Weak interaction stabilises β-sheets and may help understand diseases such as Alzheimer’s

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Source: © Nature Chemical Biology

The overlooked C5 hydrogen bond is characterised by the overlap of the p-type carbonyl lone pair and N–H σ* orbital

A hydrogen bond missed for decades appears to play a major role in stabilising proteins’ secondary structures – especially β-sheets. Despite its weakness, this bond is common enough to have a cumulative impact on the stability of the typical protein, particularly those related to neurodegenerative disorders like Alzheimer’s disease. Understanding these interactions is key to developing reliable computational methods that model 3D protein structures from their sequence.

‘People have been looking at the structure of the protein backbone for decades, […] but we still don’t appreciate all the chemical interactions occurring within them,’ says Robert Newberry, researcher at the University of Wisconsin–Madison in the US and co-author of this paper. ‘We had identified a second interaction in the backbone of the α-helix that seems to complement the canonical hydrogen bond that was known for decades, but were not aware of similar interactions in β-sheets. This inspired our work, especially because these secondary structures are implicated in protein misfolding diseases [like Alzheimer’s].’

nchembio fig1c

Source: © Nature Chemical Biology

The C5 hydrogen bond may play a role in protein misfolding disorders such as Alzheimer’s disease

The hydrogen bond in question forms between the amide proton and the carbonyl oxygen of the same amino acid. The US team examined the hydrogen bond, dubbed C5, using a myriad of both computational and experimental techniques. One means of investigating the bond involved creating engineered modified peptides that would form weaker hydrogen bonds. The researchers found that these new peptides were more unstable, showing denaturation temperatures up to 25°C lower than naturally occurring structures. According to Newberry, this interaction may have been overlooked because ‘it fails some of the criteria of classic hydrogen bonds: it’s not linear, thus most computer programs don’t recognise it’. However, using computational calculations, ‘you can actually look at the molecular orbitals and see this C5 bond is really possible’, adds Newberry.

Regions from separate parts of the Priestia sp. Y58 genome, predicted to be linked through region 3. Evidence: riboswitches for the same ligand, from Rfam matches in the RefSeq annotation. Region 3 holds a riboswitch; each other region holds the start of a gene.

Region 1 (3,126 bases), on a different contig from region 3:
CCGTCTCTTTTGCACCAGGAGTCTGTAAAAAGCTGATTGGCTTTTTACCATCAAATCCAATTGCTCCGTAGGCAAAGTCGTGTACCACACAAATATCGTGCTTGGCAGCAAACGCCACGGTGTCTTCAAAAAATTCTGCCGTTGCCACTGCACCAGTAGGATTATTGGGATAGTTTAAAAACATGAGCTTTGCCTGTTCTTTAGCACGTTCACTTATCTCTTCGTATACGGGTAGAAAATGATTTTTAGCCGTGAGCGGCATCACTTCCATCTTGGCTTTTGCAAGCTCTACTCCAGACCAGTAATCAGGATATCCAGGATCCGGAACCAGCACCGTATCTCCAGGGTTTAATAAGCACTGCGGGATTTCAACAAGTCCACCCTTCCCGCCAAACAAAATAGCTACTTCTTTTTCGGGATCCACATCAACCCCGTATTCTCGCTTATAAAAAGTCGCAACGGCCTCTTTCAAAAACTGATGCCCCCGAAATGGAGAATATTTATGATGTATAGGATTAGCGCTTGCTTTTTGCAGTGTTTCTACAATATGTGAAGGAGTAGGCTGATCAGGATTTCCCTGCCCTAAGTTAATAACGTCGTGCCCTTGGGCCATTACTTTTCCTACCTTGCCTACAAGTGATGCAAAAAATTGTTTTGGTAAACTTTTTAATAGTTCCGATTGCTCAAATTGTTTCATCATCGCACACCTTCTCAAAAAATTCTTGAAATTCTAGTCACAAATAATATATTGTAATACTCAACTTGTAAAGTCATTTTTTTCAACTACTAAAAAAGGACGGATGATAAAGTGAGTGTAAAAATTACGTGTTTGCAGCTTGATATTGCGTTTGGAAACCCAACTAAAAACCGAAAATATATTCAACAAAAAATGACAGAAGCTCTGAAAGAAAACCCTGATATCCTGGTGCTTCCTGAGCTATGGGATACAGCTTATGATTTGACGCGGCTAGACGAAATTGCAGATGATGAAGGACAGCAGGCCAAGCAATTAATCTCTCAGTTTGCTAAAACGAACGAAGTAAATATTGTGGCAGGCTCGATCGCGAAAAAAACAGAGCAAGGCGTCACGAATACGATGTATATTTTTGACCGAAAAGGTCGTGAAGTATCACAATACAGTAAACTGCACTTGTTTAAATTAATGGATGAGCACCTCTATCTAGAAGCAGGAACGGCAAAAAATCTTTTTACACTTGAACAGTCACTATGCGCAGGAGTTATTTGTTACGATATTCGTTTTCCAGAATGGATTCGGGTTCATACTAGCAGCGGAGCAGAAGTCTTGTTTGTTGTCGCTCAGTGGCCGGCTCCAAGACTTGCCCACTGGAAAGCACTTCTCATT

Gail Bartlett, a bioinformatics researcher at the University of Bristol, UK, thinks that ‘proteins are very complex systems, and the understanding of the interplay between all these non-covalent interactions is still far from complete. Nevertheless, I believe this new work is quite significant, and will lead to improved force fields and scoring functions for predictive models.’ Bartlett points out that ‘this is the first time the C5 interaction has been studied in a protein context, in solution’.

New computational methods will allow researchers to better predict the structure of proteins that can be sequenced, but can’t be isolated or crystallised. ‘Including interactions like the C5 hydrogen bond in computational calculations will improve researchers’ ability to design new models and, eventually, new drugs to fight neurodegenerative diseases,’ concludes Newberry.